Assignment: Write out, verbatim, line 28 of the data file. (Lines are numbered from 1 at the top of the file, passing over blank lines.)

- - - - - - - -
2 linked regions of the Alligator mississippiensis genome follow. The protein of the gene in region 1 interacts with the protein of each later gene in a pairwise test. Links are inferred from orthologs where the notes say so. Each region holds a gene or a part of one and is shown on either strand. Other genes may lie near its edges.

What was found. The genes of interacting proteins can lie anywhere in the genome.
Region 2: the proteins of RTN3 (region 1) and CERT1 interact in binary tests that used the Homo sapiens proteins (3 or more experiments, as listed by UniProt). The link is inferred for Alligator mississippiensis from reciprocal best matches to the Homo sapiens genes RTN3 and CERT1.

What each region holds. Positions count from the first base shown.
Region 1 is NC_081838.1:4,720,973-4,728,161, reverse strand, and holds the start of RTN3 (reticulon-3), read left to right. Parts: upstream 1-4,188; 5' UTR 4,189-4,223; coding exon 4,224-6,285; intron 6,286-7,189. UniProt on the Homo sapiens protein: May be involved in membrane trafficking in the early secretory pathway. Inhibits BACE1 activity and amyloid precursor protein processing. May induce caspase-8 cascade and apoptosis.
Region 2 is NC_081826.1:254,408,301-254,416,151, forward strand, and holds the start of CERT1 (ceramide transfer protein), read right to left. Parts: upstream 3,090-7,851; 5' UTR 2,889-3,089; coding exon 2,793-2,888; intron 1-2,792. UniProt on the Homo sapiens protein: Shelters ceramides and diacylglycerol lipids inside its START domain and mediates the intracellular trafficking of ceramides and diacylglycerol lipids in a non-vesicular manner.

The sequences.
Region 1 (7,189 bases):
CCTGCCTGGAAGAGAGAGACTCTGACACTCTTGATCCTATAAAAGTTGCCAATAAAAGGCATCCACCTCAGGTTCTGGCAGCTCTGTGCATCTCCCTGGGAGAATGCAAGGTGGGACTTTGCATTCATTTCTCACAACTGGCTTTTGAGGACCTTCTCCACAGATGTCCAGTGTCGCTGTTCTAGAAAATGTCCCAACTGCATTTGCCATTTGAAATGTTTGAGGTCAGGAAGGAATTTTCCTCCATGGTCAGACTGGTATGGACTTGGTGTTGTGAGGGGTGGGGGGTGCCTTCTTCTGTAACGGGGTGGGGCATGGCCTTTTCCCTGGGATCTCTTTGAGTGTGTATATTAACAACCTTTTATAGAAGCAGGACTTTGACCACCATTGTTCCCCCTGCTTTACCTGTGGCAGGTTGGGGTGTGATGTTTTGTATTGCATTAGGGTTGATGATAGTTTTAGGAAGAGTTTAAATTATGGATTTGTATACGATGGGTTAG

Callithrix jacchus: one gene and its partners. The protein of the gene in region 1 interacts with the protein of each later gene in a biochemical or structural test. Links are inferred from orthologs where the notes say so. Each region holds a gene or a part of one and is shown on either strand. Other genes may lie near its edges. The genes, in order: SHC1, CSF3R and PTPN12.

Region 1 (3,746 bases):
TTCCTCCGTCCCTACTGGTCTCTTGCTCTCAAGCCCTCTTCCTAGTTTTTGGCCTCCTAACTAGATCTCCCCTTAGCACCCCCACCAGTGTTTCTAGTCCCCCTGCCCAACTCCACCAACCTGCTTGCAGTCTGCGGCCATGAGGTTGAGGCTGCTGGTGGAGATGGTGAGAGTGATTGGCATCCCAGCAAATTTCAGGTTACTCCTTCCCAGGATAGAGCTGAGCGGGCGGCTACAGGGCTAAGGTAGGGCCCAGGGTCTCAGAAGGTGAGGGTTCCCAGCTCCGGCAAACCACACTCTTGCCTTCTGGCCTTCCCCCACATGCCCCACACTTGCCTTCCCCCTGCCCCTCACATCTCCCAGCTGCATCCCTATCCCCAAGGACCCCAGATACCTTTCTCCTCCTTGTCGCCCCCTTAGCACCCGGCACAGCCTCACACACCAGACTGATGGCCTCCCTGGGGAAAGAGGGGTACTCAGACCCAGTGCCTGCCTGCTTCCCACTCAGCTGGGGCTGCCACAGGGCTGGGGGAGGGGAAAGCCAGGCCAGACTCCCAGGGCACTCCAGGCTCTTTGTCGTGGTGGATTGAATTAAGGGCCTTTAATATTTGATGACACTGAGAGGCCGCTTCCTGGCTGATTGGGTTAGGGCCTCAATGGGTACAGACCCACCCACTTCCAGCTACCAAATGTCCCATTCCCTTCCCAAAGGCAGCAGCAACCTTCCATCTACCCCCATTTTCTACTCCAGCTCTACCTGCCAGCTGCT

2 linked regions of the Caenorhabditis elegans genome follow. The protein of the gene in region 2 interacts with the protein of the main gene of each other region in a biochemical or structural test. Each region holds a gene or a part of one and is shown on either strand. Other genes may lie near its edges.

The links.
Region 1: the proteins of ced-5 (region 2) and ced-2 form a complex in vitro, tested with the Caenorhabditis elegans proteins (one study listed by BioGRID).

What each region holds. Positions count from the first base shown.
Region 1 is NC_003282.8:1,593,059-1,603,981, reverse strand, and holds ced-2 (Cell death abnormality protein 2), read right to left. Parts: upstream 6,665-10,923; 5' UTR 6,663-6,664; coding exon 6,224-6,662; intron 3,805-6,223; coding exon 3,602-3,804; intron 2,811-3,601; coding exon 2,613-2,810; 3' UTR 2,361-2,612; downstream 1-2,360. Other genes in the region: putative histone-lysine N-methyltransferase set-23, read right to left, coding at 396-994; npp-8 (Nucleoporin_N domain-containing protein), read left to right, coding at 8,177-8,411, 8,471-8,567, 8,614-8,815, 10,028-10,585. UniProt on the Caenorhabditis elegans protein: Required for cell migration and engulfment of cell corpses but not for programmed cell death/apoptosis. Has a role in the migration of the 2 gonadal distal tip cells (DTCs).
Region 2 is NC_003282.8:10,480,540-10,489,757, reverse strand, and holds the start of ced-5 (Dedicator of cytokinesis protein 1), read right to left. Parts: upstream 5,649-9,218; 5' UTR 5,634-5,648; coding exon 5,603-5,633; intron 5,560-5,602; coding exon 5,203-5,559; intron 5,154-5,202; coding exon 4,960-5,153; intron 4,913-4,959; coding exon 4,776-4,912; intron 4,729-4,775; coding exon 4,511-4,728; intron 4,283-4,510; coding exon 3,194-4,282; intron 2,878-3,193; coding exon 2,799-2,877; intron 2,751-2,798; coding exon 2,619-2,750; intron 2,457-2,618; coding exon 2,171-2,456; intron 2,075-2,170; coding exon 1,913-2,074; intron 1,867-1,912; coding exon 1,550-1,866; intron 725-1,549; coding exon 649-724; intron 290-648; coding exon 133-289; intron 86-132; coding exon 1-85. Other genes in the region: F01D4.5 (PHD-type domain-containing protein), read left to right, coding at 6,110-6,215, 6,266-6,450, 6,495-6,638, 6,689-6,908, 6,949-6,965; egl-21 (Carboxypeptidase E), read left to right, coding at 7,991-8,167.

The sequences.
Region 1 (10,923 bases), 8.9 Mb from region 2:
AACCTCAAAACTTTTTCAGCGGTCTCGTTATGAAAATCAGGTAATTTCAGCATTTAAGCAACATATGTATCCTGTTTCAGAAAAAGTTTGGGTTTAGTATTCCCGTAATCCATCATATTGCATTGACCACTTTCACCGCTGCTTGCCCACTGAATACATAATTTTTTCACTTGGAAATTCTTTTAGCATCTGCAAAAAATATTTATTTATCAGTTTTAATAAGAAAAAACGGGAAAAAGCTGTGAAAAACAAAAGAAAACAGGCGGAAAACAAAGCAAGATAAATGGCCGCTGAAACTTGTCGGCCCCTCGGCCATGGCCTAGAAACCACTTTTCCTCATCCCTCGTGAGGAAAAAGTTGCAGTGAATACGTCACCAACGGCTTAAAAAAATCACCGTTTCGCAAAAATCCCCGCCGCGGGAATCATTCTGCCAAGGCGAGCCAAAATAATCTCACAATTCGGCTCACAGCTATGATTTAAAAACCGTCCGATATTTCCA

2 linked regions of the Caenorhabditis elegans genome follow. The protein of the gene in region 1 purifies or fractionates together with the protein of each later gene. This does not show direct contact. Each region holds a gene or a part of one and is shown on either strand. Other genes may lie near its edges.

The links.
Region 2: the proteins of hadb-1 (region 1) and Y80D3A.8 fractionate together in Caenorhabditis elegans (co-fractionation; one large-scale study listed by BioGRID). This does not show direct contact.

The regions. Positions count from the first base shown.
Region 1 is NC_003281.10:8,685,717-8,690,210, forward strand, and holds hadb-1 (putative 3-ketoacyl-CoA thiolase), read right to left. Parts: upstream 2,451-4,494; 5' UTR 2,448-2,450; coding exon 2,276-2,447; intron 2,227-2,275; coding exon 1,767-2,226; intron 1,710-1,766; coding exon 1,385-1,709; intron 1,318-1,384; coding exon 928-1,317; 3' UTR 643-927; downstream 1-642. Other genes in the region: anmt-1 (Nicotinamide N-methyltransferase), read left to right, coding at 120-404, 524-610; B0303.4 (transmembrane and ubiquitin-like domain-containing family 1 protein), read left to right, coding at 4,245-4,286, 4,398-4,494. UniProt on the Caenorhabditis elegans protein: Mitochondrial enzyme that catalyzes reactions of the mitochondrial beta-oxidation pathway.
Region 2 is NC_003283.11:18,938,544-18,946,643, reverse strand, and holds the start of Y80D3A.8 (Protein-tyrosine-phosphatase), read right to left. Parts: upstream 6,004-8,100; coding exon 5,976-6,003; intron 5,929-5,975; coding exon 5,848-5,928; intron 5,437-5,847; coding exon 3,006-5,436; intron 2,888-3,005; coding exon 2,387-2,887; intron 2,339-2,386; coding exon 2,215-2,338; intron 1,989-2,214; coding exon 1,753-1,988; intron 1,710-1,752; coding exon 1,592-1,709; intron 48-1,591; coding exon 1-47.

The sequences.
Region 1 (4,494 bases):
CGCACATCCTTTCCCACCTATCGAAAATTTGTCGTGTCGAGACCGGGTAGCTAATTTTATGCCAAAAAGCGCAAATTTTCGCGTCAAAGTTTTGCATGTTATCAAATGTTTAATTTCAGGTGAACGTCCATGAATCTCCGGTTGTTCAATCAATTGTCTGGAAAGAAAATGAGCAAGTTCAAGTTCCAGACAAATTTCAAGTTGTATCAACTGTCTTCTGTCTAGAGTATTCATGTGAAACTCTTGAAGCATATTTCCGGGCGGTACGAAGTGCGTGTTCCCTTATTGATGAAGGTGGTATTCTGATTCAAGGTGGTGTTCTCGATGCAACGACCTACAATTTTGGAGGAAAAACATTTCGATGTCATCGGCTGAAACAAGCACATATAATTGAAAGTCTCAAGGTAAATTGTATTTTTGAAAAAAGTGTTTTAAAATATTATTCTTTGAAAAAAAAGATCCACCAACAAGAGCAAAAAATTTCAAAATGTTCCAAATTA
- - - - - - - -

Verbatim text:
The sequences.